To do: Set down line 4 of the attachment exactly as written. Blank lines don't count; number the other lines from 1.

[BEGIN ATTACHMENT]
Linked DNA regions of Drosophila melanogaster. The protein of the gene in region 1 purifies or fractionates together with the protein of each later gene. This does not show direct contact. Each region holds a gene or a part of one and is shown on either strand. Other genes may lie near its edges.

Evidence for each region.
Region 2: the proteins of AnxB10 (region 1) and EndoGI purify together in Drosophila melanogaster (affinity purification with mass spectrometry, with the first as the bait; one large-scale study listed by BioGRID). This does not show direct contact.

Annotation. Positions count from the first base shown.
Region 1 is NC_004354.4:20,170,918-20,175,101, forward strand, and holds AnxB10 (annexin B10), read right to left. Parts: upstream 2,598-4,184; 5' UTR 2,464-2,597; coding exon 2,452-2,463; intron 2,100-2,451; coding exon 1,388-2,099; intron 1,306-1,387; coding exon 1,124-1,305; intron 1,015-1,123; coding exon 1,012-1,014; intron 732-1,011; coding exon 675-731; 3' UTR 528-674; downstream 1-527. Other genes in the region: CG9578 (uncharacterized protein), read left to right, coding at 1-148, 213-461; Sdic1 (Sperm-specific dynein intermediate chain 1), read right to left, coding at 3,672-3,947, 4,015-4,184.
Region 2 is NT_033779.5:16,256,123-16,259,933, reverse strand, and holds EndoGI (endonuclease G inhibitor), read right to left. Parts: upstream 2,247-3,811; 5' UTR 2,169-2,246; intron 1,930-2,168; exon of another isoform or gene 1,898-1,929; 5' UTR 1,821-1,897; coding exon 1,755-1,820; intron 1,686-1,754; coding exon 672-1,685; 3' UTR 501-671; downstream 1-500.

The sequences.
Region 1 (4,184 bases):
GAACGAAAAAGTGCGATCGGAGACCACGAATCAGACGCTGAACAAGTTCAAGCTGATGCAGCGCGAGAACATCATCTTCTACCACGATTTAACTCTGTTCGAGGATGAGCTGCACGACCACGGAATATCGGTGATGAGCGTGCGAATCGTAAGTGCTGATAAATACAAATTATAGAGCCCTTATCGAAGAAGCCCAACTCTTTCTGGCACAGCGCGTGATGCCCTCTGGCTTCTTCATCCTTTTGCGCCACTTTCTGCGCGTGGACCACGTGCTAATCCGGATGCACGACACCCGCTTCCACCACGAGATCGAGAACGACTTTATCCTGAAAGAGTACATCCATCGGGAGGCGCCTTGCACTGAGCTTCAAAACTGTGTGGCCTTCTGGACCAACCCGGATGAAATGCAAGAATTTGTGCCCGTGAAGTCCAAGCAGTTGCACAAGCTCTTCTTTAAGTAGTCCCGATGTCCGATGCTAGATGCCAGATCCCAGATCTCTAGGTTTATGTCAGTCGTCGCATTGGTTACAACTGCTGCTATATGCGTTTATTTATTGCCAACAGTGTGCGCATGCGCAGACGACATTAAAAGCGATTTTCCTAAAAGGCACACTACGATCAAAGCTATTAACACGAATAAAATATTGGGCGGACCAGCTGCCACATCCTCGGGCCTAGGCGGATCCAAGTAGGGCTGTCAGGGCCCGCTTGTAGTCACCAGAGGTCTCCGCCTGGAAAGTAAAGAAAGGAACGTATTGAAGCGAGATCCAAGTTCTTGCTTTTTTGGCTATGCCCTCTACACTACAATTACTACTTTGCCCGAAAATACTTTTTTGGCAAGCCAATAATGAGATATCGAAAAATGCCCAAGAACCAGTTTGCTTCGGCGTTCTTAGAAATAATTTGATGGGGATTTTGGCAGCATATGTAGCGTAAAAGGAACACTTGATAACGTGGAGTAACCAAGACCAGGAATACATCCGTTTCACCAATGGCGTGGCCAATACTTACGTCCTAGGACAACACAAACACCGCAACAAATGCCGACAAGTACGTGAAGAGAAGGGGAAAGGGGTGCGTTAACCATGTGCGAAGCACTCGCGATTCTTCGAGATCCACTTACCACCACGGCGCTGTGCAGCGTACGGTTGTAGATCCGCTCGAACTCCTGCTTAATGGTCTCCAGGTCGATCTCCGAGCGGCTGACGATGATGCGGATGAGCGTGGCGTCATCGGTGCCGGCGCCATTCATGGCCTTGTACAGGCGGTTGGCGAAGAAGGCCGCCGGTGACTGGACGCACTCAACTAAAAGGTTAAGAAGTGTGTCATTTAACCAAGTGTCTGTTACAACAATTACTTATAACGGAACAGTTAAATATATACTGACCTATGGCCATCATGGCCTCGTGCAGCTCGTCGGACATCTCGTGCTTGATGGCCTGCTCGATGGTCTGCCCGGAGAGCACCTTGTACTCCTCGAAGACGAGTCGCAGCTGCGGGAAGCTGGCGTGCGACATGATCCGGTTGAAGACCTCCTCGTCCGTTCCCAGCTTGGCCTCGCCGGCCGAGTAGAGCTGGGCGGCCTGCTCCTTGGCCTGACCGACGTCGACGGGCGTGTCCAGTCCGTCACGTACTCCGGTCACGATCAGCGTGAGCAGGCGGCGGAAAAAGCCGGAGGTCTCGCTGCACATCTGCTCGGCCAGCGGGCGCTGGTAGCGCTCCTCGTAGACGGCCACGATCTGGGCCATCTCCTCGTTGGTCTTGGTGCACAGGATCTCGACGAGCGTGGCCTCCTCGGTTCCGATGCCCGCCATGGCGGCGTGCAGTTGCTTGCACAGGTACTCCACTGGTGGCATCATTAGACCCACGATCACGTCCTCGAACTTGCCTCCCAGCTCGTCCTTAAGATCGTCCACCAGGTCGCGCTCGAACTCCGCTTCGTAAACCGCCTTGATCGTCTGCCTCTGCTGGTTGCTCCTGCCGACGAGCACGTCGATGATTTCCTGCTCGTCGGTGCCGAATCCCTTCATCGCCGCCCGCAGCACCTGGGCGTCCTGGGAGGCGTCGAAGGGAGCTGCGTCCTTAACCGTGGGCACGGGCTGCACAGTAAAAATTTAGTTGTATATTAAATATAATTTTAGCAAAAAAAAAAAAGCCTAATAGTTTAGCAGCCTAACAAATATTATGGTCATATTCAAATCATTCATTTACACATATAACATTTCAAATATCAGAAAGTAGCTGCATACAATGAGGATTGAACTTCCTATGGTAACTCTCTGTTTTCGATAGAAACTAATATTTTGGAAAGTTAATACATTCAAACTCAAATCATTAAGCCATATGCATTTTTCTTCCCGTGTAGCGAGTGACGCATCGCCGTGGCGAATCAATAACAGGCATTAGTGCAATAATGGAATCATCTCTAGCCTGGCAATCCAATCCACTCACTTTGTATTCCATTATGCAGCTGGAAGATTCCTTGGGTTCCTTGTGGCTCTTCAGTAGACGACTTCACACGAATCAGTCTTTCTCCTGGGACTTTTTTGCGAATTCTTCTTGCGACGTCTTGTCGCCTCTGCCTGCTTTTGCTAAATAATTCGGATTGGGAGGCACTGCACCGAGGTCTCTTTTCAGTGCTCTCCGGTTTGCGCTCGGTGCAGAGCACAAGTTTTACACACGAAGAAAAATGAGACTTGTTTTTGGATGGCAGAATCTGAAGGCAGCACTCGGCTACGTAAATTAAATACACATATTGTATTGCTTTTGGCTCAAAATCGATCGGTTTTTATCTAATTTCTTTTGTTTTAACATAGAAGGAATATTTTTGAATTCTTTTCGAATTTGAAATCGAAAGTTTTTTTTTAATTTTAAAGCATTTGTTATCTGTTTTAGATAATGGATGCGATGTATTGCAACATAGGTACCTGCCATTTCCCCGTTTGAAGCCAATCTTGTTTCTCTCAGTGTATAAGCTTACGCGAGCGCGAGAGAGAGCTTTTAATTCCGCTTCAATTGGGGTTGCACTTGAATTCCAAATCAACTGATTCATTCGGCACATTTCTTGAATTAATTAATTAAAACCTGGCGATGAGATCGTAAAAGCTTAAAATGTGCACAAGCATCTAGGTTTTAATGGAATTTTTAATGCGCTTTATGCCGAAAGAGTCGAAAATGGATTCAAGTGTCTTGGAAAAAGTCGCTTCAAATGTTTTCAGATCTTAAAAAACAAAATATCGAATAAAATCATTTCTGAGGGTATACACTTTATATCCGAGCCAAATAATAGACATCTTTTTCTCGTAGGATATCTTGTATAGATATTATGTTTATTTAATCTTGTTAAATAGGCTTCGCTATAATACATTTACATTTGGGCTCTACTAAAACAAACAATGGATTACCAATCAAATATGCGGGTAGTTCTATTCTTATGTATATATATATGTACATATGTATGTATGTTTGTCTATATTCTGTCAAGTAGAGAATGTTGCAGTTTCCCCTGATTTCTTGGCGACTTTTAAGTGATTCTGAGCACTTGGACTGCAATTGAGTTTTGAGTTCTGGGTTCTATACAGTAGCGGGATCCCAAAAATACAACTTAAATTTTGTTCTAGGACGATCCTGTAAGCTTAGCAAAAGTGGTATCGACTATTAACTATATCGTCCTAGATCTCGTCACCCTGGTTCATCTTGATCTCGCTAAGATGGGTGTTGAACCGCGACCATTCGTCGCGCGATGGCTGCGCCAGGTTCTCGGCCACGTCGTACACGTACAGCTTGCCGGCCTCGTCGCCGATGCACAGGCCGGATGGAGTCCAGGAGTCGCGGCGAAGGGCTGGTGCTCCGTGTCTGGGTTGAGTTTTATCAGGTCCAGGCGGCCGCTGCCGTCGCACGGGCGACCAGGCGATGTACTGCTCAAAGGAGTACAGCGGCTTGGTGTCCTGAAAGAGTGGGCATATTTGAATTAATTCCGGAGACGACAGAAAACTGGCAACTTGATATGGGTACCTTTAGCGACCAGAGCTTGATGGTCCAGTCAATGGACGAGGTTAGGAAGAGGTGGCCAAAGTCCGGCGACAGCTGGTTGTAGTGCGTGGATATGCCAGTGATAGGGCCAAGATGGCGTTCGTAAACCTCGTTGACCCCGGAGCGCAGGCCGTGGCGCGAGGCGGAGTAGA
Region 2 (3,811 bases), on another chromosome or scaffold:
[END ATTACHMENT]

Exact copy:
Annotation. Positions count from the first base shown.